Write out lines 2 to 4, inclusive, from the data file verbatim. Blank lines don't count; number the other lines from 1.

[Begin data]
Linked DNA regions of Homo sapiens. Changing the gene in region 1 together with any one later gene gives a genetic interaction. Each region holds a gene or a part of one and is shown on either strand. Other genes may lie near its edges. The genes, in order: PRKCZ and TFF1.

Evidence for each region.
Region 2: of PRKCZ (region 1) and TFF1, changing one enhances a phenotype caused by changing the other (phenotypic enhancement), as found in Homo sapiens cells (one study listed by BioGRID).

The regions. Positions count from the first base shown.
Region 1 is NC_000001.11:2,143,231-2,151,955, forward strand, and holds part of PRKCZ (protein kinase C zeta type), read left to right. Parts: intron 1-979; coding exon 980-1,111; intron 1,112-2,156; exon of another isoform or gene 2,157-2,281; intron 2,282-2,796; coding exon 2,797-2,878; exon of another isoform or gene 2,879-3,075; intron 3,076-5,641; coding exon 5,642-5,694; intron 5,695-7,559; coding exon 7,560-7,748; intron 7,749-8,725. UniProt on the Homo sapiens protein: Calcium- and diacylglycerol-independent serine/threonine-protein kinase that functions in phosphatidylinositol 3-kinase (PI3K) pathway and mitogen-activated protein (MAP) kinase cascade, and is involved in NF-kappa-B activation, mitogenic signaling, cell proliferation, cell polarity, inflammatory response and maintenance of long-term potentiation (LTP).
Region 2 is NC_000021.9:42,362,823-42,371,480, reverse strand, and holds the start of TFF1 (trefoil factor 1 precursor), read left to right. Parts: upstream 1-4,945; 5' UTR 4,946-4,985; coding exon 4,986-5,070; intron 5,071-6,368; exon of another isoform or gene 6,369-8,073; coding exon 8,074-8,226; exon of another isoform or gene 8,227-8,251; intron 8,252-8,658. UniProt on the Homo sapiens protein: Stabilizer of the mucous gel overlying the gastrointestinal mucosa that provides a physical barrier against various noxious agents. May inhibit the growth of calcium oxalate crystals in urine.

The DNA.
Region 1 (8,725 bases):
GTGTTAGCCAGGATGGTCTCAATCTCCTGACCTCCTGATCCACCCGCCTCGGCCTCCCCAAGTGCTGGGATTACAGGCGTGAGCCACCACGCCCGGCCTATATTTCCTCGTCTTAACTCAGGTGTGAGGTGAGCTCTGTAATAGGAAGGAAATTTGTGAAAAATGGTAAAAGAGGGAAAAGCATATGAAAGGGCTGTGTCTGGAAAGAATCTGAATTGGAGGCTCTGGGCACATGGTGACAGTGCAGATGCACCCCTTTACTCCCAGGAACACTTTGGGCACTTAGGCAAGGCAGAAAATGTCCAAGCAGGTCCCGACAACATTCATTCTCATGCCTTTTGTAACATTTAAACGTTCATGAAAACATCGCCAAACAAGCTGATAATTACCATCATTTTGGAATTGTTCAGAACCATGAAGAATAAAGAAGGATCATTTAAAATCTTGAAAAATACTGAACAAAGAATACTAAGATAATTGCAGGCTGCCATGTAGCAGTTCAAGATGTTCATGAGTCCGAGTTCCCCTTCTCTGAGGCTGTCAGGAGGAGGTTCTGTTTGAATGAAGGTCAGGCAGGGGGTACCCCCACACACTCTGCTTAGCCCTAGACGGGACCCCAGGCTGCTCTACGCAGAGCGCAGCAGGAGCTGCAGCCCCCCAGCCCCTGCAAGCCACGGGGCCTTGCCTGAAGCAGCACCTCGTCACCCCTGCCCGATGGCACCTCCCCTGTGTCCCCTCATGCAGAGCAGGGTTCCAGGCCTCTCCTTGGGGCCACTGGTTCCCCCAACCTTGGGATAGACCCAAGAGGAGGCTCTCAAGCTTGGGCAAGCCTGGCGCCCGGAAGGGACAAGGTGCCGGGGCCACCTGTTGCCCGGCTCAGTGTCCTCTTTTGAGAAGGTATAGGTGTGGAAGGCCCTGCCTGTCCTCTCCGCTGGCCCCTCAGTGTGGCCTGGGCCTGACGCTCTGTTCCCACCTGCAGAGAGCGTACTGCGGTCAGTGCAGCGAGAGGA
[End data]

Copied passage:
Evidence for each region.
Region 2: of PRKCZ (region 1) and TFF1, changing one enhances a phenotype caused by changing the other (phenotypic enhancement), as found in Homo sapiens cells (one study listed by BioGRID).

The regions. Positions count from the first base shown.